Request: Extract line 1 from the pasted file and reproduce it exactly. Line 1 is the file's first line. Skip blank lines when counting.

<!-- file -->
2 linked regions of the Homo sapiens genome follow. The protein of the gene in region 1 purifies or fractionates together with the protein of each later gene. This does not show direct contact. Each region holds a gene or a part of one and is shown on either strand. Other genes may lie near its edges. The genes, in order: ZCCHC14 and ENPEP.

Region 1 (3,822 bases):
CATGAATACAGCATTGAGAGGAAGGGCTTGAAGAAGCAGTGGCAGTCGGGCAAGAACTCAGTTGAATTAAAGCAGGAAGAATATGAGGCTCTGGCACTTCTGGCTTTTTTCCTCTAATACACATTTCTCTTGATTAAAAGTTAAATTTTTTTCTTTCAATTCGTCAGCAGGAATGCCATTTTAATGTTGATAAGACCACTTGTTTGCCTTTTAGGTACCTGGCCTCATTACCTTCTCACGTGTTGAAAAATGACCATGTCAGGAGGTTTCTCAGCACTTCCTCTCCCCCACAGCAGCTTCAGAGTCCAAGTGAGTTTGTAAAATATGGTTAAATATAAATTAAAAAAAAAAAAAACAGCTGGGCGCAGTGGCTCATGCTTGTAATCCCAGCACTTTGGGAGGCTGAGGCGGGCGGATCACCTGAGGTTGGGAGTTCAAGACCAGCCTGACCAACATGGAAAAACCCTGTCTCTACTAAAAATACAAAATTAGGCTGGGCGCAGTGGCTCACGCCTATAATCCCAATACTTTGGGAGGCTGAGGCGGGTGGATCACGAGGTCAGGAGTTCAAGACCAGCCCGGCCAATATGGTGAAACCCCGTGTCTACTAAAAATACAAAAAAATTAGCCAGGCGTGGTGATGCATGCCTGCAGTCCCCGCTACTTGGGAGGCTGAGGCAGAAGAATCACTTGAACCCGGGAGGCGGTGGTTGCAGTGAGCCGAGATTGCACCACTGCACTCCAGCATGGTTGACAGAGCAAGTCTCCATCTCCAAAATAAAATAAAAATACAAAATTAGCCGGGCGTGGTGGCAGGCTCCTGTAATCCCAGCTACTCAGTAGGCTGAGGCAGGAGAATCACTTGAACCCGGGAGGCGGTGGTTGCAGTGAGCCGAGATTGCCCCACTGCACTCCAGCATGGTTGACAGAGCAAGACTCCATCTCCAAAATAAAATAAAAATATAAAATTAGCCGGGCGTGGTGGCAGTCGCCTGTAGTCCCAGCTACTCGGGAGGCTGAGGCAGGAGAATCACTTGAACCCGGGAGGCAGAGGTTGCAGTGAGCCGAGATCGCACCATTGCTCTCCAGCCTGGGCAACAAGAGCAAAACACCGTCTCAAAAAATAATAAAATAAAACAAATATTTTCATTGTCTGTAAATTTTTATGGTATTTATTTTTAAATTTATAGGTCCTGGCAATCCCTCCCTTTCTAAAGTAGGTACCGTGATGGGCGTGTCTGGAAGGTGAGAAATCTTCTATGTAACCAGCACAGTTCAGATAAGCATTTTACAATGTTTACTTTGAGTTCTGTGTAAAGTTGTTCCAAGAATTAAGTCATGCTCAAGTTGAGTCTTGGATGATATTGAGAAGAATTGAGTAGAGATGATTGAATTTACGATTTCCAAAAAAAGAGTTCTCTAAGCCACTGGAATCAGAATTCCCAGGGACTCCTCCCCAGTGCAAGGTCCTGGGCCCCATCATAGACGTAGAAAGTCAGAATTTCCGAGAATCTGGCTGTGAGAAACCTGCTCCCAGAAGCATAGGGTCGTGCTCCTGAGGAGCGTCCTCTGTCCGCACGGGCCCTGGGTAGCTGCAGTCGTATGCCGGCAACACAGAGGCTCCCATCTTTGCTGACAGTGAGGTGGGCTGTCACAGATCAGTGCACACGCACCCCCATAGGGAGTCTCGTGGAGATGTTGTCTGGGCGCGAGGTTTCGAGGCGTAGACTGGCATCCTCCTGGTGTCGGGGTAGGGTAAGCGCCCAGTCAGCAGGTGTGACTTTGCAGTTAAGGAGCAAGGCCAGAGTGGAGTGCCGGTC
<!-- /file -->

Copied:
2 linked regions of the Homo sapiens genome follow. The protein of the gene in region 1 purifies or fractionates together with the protein of each later gene. This does not show direct contact. Each region holds a gene or a part of one and is shown on either strand. Other genes may lie near its edges. The genes, in order: ZCCHC14 and ENPEP.